Spaghetti Westerns

Foreign markets, which had imported the Western since their silent-film inception, began creating their own Westerns early on. However, a unique brand of Western emerged in Europe in the 1960s as an offshoot of the Revisionist Western.[citation needed]

The spaghetti Western became the nickname, originally disparagingly, for this broad sub-genre, so named because of their common Italian background, directing, producing and financing (with occasional Spanish involvement). Originally they had in common the Italian language, low budgets, and a recognizable highly fluid, violent, minimalist cinematography that helped eschew (some said "de-mythologize") many of the conventions of earlier Westerns. They were often made in Spain, especially Andalusia, the dry ruggedness of which resembled the American southwest's. Director Sergio Leone played a seminal role in this movement, striving for greater realism in both characters and costuming. A subtle theme of the conflict between Anglo and Hispanic cultures plays through all these movies. Leone conceived of the Old West as a dirty place filled with morally ambivalent figures, and this aspect of the spaghetti Western came to be one of its universal attributes (as seen in a wide variety of these films, beginning with one of the first popular spaghetti Westerns, Gunfight at Red Sands (1964), and visible elsewhere in those starring John Philip Law (Death Rides a Horse) or Franco Nero, and in the Trinity series. In this sense, the Spaghetti Westerns brought a stark refreshing realism to the Western genre, which had long since become boring and unbelievable, not the least for the pressed shirts and khaki trousers (which no one in the Old West wore, anyway). And it was for this reason, and the greater interest generated by the universally ambivalent heroes of the spaghetti Westerns, that this genre revived American public interest in the Western.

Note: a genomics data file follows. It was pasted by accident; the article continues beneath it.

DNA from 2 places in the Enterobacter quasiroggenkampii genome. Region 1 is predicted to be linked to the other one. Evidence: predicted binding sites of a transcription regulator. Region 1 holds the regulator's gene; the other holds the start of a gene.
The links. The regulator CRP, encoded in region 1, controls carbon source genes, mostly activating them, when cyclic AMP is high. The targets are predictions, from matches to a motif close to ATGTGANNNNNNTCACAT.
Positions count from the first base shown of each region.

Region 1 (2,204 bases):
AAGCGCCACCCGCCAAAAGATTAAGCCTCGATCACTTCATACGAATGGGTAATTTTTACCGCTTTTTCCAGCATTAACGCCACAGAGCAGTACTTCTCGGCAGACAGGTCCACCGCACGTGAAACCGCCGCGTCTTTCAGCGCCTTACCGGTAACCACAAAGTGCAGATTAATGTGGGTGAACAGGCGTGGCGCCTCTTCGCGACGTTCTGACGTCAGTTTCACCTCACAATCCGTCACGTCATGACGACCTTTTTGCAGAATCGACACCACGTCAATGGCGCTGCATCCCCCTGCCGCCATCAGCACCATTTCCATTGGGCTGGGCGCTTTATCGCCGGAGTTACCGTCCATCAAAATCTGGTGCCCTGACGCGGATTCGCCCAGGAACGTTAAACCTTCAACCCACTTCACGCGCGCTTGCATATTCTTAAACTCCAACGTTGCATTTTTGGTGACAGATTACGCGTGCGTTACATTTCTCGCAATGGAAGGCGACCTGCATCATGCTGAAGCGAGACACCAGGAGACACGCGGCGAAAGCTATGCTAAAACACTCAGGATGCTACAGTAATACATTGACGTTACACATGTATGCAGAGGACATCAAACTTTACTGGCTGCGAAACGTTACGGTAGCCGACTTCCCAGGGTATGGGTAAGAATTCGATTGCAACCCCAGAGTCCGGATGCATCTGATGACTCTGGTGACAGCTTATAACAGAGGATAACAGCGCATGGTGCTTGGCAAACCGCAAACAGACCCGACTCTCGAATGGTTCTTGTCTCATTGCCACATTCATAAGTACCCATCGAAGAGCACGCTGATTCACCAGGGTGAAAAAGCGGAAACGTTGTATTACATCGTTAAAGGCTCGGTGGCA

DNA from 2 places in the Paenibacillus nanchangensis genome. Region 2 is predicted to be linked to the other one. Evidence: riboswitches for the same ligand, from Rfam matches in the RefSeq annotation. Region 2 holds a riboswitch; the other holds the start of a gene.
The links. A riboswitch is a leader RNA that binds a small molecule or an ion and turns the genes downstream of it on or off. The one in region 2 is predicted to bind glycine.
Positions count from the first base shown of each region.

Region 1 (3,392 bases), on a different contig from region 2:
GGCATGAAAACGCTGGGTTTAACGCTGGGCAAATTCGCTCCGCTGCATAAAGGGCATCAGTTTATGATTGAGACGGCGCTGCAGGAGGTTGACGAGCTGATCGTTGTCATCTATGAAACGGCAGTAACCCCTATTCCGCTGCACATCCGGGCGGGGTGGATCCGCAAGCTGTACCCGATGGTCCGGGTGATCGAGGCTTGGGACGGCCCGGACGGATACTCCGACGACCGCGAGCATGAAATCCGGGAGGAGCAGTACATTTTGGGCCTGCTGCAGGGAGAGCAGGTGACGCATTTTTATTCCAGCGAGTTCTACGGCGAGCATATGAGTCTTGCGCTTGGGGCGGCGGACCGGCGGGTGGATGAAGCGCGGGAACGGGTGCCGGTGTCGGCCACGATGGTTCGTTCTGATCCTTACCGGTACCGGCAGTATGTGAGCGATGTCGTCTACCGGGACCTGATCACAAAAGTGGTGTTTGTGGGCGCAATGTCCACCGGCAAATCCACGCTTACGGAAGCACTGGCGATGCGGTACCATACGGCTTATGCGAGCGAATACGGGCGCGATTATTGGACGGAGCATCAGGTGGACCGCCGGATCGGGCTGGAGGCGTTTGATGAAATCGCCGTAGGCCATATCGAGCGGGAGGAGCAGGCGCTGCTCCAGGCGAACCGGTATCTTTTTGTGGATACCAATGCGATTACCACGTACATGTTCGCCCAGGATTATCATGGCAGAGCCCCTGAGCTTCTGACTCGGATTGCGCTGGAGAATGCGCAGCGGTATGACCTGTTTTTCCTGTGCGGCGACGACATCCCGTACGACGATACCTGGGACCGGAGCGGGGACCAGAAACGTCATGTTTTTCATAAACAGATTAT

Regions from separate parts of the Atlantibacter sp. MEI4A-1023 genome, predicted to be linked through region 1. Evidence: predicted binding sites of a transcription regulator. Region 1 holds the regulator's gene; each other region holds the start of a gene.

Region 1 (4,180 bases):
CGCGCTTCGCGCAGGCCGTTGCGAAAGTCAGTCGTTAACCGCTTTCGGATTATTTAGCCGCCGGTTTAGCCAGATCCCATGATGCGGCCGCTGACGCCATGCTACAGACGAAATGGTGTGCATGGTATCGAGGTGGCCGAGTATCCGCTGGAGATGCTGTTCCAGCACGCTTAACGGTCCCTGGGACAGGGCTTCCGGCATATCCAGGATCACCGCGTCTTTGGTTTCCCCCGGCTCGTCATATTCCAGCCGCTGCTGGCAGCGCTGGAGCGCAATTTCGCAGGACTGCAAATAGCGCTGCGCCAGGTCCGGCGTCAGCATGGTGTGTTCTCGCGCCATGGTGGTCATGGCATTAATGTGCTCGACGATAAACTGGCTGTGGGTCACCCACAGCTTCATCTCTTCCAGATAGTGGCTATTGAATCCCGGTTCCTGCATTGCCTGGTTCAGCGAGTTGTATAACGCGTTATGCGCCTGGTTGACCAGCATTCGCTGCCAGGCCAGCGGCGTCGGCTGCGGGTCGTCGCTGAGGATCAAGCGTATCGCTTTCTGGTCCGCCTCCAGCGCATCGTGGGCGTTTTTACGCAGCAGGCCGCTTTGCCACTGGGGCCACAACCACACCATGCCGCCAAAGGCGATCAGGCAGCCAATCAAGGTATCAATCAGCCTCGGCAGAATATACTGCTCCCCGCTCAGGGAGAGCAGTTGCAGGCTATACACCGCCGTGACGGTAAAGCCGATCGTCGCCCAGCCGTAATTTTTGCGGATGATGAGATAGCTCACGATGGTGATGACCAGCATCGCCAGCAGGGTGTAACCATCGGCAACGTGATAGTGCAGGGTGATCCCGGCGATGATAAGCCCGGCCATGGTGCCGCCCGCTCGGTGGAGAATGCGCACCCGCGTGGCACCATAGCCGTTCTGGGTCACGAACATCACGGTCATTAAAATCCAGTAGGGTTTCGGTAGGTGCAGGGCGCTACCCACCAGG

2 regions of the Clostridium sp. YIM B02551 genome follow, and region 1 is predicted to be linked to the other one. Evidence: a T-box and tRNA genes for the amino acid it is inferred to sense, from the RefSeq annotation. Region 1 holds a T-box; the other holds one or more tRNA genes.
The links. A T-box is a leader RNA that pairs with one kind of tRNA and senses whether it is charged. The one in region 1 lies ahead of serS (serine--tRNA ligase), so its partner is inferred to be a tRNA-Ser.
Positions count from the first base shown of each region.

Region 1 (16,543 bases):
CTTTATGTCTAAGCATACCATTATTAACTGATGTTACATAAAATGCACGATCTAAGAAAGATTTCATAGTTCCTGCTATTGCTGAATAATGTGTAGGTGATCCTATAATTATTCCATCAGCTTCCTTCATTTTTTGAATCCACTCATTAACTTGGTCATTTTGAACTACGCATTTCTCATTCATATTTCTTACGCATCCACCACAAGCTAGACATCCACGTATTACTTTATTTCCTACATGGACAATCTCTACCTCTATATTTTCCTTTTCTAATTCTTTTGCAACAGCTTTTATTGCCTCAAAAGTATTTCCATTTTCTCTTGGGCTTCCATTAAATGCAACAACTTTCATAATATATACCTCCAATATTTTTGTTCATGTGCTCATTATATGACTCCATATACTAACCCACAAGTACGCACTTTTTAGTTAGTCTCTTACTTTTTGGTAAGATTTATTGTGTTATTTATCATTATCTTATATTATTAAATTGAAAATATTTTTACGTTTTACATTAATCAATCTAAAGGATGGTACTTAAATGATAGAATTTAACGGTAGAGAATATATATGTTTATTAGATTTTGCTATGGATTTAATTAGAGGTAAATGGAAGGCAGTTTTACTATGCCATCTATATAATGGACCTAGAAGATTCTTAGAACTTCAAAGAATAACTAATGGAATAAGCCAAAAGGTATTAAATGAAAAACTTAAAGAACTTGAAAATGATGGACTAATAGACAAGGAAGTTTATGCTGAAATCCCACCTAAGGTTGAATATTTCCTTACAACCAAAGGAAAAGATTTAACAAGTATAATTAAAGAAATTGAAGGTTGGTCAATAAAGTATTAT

Red Western

The Ostern, or red Western, was the Soviet Bloc's reply to the Western, and arose in the same period as the revisionist Western. While many red Westerns concentrated on aspects of Soviet/Eastern-European history, some others like the Czech Lemonade Joe (1964) and the East German The Sons of the Great Mother Bear (1966) tried to demythologise the Western in different ways: Lemonade Joe by sending up the more ridiculous aspects of marketing, and The Sons of the Great Mother Bear by showing how American natives were exploited repeatedly, and is from the native rather than white settler viewpoint.

A Man from the Boulevard des Capucines (1987) was a reflexive satire on the Western film itself. It was also highly unusual in being one of the few examples in Soviet film of a) post-modernism, and b) a major film directed by a woman.

List of Revisionist Western films










See also

  • Portrayal of Native Americans in film
  • History of cinema


  1. ^ Rosenbaum, Jonathan (1996-06). "A gun up your ass: an interview with Jim Jarmusch". Cineaste vol. 22, no. 2.